How does Ondrej Pakan capture such fascinating images of otherwise boring insects? By being very, very patient.
Pakan sits in the rain, waiting for the downpour to end, then snaps these amazing shots of his insect models only seconds after the rain stops. While the effort might seem mad at first, the other-worldly, jewel-like photographs he captures are certainly worth the work. His photos have been featured on The Telegraph's website.
Art supplies can get pricey when you’re letting your kid’s creativity run wild. But with an endlessly reusable notebook, you never have to worry about running out of paper during that after-school coloring session.
The creators of the erasable Rocketbook Wave have come out with a new version of their signature product meant especially for color drawings. The connected Rocketbook Color notebook allows you to send images drawn on its pages to Google Drive or other cloud services with your phone, then erase the pages by sticking the whole notebook in the microwave. You get a digital copy of your work (one that, with more vibrant colors, might look even better than the original) and get to go on drawing almost immediately after you fill the book.
There’s no special equipment involved beyond the notebook itself. The Rocketbook Color works with Crayola and other brands’ washable crayons and colored pencils, plus dry-erase markers. The pages are designed to be smudge-proof, so turning the page won’t ruin the art on the other side even if you are using dry-erase markers.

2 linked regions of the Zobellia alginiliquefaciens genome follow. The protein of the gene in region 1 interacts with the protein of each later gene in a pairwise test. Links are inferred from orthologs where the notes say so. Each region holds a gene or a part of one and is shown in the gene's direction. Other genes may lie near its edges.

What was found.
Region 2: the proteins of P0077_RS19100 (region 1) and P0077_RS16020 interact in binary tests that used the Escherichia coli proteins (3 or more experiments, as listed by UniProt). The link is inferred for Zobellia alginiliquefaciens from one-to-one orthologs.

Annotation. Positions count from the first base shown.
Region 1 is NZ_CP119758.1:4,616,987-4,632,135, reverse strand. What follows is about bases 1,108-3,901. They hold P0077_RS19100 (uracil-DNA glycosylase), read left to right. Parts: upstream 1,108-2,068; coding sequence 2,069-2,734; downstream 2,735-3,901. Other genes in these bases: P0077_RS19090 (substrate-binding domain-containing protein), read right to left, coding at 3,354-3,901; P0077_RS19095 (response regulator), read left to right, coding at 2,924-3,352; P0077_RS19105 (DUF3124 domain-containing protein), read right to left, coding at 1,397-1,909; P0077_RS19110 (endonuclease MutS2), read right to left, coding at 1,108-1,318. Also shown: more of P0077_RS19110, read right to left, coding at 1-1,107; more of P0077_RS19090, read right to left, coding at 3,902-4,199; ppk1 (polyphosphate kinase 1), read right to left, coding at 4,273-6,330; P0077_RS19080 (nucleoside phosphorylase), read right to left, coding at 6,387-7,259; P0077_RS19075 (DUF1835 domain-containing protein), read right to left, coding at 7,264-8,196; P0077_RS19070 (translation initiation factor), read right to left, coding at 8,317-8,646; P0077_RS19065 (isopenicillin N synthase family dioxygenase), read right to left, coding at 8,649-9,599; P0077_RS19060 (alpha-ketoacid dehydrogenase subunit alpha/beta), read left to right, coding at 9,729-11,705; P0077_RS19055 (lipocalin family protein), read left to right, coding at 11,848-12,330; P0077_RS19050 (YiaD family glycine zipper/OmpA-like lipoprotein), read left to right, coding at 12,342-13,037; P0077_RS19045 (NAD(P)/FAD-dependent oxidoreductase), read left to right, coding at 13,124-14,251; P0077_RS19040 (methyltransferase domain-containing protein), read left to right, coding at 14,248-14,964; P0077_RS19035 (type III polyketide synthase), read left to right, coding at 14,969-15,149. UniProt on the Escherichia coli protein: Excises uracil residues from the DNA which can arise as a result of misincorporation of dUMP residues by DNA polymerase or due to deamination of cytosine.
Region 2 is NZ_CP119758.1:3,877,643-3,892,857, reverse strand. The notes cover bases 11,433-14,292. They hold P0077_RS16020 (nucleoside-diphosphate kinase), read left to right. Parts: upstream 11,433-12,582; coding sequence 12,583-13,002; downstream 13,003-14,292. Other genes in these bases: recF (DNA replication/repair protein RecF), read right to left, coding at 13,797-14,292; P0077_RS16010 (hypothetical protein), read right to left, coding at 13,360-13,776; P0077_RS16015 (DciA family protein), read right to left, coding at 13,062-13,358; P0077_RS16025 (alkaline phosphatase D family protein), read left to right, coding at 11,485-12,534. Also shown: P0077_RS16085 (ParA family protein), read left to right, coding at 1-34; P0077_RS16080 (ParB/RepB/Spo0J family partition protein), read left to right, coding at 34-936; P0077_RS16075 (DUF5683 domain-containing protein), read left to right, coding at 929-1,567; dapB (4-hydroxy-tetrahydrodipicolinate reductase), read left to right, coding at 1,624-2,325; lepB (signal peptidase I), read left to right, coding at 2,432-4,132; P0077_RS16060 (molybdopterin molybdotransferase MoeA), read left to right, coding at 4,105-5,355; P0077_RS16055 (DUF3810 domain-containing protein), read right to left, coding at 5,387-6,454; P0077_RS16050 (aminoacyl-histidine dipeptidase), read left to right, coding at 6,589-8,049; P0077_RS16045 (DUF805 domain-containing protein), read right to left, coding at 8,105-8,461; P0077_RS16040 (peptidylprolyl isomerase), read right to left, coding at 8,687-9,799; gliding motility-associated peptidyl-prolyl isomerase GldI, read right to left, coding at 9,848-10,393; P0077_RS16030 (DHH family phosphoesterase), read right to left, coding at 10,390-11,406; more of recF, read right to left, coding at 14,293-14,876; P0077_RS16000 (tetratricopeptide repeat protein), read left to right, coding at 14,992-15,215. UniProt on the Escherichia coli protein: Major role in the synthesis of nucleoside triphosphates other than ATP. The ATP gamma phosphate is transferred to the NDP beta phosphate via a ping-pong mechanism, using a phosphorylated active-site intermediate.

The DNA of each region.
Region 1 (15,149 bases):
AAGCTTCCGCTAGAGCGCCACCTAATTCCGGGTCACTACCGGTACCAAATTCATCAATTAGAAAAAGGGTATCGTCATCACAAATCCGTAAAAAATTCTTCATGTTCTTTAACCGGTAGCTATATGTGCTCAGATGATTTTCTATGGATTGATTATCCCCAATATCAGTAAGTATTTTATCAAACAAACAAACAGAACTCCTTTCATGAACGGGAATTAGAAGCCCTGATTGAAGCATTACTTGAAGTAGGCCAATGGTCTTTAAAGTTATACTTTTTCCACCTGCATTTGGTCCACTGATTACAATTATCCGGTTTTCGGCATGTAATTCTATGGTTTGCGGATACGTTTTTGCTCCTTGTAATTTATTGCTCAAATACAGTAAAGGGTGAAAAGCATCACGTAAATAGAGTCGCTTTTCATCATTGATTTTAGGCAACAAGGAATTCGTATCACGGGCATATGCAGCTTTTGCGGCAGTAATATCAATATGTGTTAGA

Rocketbook’s marketing is aimed at kids, but adults like to save paper, too. Break away from the adult coloring books and go free-form. If it doesn’t quite work out, you can just erase it forever.
This Amazing Clock Has a Different Hand for Every Minute of the Day
BY Kirstin Fawcett
August 10, 2017
In the video below, you can watch Japanese ad agency Dentsu transform passing time into art. According to Adweek, the project was commissioned by Japanese stationery brand Hitotoki, which produces crafting materials. To celebrate the value of handmade items in an increasingly fast-paced world, Dentsu created a film advertisement for their client depicting their goods as a stop-motion clock.
The timepiece ticks off all 1440 minutes in the day, and was assembled in real-time against a colored backdrop during a single 24-hour take. Its "hands" were crafted from different combinations of some 30,000 disparate small items, including confetti, cream puffs, tiny toys, silk leaves, and sunglasses.
"In a world where everything is so hectic and efficient, we wanted to bring the value of 'handmade' to life," explains Dentsu art director Ryosuke Miyashita in a press statement quoted by Stash Media. "We created different combinations of small Hitotoki brand items to express each and every minute."
You can check out a promotional video for the project below, which details the arduous crafting process, or view a real-time version of the clock here.